The Redskins have expressed interest in TE Delanie Walker. So, too, have the Colts and the Packers, per source. Not sure anything happens fast, but those are the teams who have expressed some level of interest.— John Keim (@john_keim) March 18, 2020
The 15-year veteran is coming off a season for the Titans in which he caught 21 receptions for 215 receiving yards and 2 touchdown receptions in 7 games (4 starts)—having battled a lingering ankle injury for the majority of last season.
His durability and advanced football age, 35, is a concern for the veteran’s next team, as Walker has played in just 8 games over the past two seasons—as he missed nearly all of the 2018 season with a dislocated ankle.
When healthy, the 3x Pro Bowler remains one of the league’s better veteran tight ends, as he has 504 receptions for 5,888 receiving yards and 36 touchdown receptions in 183 career games (101 starts).
The 6’2”, 248 pound tight end’s best season came in 2015, as he recorded 94 receptions for 1,088 receiving yards and 6 touchdown receptions. He had four straight 60+ reception, 800+ receiving yards, and 3+ touchdown reception seasons from 2014-17.
Of course, the Colts know Walker very well as a familiar AFC South foe with the Titans (2013-19)—who released him less than a week ago.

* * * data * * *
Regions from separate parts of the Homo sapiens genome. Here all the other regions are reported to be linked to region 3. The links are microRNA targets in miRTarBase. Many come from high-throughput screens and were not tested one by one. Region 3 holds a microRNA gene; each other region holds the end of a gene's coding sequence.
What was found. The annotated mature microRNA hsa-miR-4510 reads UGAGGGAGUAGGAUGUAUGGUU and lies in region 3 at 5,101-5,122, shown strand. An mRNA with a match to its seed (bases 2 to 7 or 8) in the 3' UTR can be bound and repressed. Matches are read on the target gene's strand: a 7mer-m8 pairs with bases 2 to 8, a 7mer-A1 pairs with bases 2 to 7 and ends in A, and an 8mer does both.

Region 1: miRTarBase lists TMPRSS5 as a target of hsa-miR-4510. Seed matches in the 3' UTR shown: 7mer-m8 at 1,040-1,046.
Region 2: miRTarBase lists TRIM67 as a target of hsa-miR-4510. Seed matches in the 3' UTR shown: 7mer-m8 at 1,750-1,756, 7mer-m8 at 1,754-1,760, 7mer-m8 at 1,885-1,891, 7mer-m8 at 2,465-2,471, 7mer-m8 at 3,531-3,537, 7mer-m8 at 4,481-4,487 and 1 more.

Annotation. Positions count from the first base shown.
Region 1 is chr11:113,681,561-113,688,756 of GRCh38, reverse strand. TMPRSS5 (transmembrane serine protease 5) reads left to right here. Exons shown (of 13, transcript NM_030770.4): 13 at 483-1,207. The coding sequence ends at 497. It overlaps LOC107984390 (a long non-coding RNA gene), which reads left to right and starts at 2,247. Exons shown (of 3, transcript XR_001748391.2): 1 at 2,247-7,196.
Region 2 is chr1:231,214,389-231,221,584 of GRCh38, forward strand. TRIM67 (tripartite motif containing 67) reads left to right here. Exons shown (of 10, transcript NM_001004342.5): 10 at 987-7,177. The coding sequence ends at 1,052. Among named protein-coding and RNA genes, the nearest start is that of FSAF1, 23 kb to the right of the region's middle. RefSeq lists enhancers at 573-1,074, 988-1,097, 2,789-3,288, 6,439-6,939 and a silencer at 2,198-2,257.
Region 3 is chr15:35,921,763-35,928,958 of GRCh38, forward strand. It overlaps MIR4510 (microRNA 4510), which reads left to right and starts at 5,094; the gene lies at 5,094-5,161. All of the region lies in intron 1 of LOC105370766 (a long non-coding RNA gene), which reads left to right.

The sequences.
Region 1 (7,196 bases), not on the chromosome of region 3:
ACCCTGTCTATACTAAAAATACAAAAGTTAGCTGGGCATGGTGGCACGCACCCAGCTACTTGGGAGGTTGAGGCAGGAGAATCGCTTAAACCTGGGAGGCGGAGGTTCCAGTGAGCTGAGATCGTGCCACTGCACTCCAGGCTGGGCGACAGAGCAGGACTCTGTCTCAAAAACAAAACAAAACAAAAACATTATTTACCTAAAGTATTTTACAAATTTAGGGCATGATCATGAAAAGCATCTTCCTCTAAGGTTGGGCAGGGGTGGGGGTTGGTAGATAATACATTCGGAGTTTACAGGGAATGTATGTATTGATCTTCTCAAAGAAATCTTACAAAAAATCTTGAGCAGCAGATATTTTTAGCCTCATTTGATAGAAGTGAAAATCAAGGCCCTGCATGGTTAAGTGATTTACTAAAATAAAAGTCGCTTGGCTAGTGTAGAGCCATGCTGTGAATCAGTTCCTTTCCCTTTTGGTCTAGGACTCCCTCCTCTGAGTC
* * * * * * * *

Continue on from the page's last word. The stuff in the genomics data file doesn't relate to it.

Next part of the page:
The Colts also have a need for a second tight end as despite Pro Bowler Jack Doyle returning as their TE1, the team is fully expected to move on from another former Pro Bowler, Eric Ebron, as their TE2—in an offense that heavily features two tight ends.
Having had one of the best quarterback to tight end combinations in NFL history with future Hall of Fame tight end Antonio Gates in San Diego, new Colts quarterback Philip Rivers also excels when throwing to his tight ends:
Phillip Rivers season averages when throwing to TEs since 2007:— PFF Fantasy Football (@PFF_Fantasy) March 17, 2020
114 targets, 82 catches, 986 yards, 9 TDs
cc: Jack Doyle
In that regard, Walker could be a nice veteran addition at tight end for the Colts—while providing additional leadership in their locker room.
The Colts also still have underrated tight end Mo Alie-Cox as an option—known more for his blocking—should Walker’s ankle injury flare up again as extra depth.
Obviously, the Colts shouldn’t break the bank here, but on a short, cost-efficient deal, Walker would make some sense for Indianapolis.